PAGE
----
To be fair, full council also offers a really important opportunity for public engagement. There was a brilliant presentation by pupils from Pontnewynydd Primary who had won all kinds of awards this year, including the Welsh Assembly's anti-bullying campaign competition. You can see it on the webcast HERE. Then there were questions from members of the public: Mr Simpson, well known to members and council officers alike, who was upset that he had been asked to leave a previous meeting for wearing a body camera (when all meetings are webcast - a fact I played my part in - you kind of wonder, why bother wearing one?), and Mr Watkins who wanted to know why his petition to turn the street lights back on hadn't resulted in more action.
That last was dealt with further under item 10 of the agenda. When it comes to budget cuts, the things which affect everyone - like street lighting and bin collections - tend to be the real sore points. Mr Watkins suggested we could save money by scrapping Torfaen Talks (the council newspaper) and lighting in car parks, but I don't think either is really viable. Without Torfaen Talks we would have to spend more money on individually mailshotting statutory information, and car parks tend to be substantially more dangerous places than residential streets in this neck of the woods. 18% of Torfaen street lights are switched off, and 33% go off at 12:30am but, if you think your area really needs an extra light, contact your local councillor or petition it. It doesn't always work, but I've had a few lights switched back on since 2012.
There was also the annual report from the ethics and standards committee, and the passing of the new cemetery regulations. The council came in for a lot of criticism last year when a crack down was initiated on items which weren't allowed in the cemeteries - solar lights, wind chimes, etc. It was decided that an overhaul of the regulations to make things clearer was the best way forward, and the report is a really good example in my opinion of how the consultation process works. And, also, the difficulties in getting the public to engage. For a subject which was so emotive, and resulted in protests outside council, you would expect a much bigger take up. I commented that I hope we use the example to highlight how the process works, and how easy it is to get involved if you want to - I think people worry that it's going to be a very time consuming thing. Anyway, the new regs are much clearer, and will be reviewed every two years to deal with any issues which arise. You can read them HERE.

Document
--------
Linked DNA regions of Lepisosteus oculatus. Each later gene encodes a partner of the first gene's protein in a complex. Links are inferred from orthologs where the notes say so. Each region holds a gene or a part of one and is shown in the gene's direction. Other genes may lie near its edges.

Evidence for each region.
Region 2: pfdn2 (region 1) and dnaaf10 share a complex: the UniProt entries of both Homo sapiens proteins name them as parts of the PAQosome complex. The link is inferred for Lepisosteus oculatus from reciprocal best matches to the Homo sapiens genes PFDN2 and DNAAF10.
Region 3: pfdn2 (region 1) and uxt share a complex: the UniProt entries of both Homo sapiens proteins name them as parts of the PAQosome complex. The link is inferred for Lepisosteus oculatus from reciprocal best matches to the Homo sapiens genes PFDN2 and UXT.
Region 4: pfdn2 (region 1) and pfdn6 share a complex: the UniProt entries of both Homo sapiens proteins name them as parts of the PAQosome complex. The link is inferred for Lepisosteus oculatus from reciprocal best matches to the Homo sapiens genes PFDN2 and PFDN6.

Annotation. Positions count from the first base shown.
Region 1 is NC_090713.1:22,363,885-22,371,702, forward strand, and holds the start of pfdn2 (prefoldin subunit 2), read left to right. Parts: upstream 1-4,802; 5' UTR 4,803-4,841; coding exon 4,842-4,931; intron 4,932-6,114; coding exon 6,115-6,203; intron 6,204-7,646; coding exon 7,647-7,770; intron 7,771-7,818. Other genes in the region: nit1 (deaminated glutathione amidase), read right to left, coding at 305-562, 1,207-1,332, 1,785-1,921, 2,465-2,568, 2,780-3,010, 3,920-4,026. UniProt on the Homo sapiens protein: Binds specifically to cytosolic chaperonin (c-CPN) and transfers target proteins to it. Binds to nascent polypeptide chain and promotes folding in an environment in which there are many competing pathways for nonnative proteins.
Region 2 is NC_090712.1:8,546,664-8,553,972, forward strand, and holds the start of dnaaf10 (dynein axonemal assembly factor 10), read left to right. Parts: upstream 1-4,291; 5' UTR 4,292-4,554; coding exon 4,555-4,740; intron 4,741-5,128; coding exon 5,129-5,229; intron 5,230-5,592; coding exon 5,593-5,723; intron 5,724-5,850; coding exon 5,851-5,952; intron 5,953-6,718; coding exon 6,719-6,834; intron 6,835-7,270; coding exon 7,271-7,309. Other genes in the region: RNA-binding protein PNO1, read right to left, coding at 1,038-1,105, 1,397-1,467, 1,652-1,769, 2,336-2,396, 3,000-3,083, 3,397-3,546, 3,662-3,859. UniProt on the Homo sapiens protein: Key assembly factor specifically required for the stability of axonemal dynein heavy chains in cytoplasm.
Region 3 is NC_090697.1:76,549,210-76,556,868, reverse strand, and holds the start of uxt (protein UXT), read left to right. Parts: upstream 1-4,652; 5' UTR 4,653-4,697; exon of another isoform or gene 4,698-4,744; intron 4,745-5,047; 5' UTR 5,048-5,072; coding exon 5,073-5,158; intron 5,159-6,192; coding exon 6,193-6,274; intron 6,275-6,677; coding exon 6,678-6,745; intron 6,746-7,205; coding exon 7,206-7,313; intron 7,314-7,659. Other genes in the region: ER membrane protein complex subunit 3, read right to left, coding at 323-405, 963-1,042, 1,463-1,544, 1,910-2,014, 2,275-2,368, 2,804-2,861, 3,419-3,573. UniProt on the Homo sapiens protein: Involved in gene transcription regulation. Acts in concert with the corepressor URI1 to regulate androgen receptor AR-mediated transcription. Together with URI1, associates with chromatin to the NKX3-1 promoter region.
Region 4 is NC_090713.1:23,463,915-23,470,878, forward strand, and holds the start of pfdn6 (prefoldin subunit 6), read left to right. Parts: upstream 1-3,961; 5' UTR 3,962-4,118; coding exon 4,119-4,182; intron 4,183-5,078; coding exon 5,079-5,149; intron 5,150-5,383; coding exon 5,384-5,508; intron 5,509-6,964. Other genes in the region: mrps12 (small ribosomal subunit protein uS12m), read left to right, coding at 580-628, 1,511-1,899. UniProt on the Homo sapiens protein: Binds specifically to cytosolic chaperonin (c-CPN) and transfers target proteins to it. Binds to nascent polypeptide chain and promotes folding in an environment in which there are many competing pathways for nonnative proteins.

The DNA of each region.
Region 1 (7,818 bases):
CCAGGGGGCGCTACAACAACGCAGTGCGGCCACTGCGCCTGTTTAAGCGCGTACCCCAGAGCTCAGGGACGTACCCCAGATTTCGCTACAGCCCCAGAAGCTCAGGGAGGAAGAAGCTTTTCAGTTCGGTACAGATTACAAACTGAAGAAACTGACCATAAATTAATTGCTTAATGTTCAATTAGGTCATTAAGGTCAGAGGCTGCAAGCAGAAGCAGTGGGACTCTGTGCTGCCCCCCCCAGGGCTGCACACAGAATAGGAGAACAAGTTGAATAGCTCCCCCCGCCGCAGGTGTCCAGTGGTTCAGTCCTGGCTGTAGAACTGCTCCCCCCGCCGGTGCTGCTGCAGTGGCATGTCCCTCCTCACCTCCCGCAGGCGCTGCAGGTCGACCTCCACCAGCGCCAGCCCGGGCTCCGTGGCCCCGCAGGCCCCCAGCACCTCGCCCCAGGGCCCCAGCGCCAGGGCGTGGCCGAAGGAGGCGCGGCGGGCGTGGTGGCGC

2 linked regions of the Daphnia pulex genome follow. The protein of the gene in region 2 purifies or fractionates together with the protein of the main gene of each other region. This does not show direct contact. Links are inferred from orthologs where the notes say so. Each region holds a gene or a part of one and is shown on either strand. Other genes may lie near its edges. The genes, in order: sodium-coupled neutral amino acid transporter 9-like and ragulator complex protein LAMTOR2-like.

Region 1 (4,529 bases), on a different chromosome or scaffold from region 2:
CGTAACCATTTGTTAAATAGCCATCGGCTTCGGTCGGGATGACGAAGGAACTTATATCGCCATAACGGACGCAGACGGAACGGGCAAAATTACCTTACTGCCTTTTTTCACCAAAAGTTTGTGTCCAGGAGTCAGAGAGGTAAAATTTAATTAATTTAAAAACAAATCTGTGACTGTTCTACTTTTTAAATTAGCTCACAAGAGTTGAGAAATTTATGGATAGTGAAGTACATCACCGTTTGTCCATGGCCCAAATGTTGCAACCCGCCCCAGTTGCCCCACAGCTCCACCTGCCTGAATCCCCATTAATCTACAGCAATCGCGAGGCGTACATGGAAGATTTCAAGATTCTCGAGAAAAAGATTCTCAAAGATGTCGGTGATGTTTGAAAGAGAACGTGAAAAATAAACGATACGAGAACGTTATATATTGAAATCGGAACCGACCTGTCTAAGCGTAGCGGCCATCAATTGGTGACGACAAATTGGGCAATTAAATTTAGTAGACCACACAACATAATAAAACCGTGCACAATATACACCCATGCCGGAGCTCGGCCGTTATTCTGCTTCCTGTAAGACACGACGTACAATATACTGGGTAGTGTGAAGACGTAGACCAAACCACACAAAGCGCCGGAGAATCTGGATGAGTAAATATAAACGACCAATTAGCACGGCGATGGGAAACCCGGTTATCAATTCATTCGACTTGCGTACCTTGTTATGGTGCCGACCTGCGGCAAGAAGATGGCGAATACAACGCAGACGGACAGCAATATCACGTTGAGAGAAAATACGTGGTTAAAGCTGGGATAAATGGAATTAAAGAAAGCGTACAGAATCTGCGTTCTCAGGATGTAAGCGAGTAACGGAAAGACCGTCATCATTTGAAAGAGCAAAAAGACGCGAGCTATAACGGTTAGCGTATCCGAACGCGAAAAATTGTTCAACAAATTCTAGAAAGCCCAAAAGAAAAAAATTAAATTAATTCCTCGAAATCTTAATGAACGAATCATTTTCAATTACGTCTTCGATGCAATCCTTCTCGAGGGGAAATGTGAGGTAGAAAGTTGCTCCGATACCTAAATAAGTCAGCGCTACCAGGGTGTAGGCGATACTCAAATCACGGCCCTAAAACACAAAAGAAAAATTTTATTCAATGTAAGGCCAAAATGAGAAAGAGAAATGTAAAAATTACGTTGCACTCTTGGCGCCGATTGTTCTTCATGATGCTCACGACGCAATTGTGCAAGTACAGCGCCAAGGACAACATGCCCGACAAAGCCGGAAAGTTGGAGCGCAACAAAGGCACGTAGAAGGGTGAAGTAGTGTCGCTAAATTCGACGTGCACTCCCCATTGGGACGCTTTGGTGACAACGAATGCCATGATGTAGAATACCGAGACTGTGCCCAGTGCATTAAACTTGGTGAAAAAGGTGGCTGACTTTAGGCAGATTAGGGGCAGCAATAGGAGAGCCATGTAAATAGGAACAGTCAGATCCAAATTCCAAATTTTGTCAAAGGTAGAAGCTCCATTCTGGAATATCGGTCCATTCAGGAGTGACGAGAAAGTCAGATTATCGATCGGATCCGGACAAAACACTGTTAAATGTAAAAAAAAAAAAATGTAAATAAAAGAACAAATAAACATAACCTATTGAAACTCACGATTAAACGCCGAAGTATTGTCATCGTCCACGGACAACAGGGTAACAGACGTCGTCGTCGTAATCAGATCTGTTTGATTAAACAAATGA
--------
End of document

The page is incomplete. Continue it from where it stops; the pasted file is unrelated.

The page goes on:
Next came the draft response to the white paper 'Reforming Local Government'. I don't think much of the white paper at all to be honest - it makes more sense to me to merge the community councils with the local authorities (there are 22 unitary authorities in Wales with c. 1250 councillors and 735 community councils with c. 8000 councillors), and then have much closer links between social services and the health boards, and education and the education improvement boards. But, hey, what do I know? I did make a contribution to the draft that the paper didn't take into consideration the reality of moving all the lower level functions of the 22 unitary authorities to the community councils. To fill those seats remuneration will become necessary if the workload increases substantially and, with 8000 councillors, that's going to get expensive...
Eastern Valley is the largest food bank organisation operating in Torfaen, distributing around 120 food parcels a week.
Finally, there was a motion from Cllr Mary Barnett to ask that Gwent Crematorium look at extending its opening hours during times of pressure (there was a four week waiting list over Christmas) which passed unanimously, and then members' questions from Cllr Jeff Rees and Cllr Mary Barnett who asked about food banks. There are three different organisations running food banks in Torfaen - Eastern Valley, Helping Hands,and Jesus Cares - which give out around 225 food packages every week.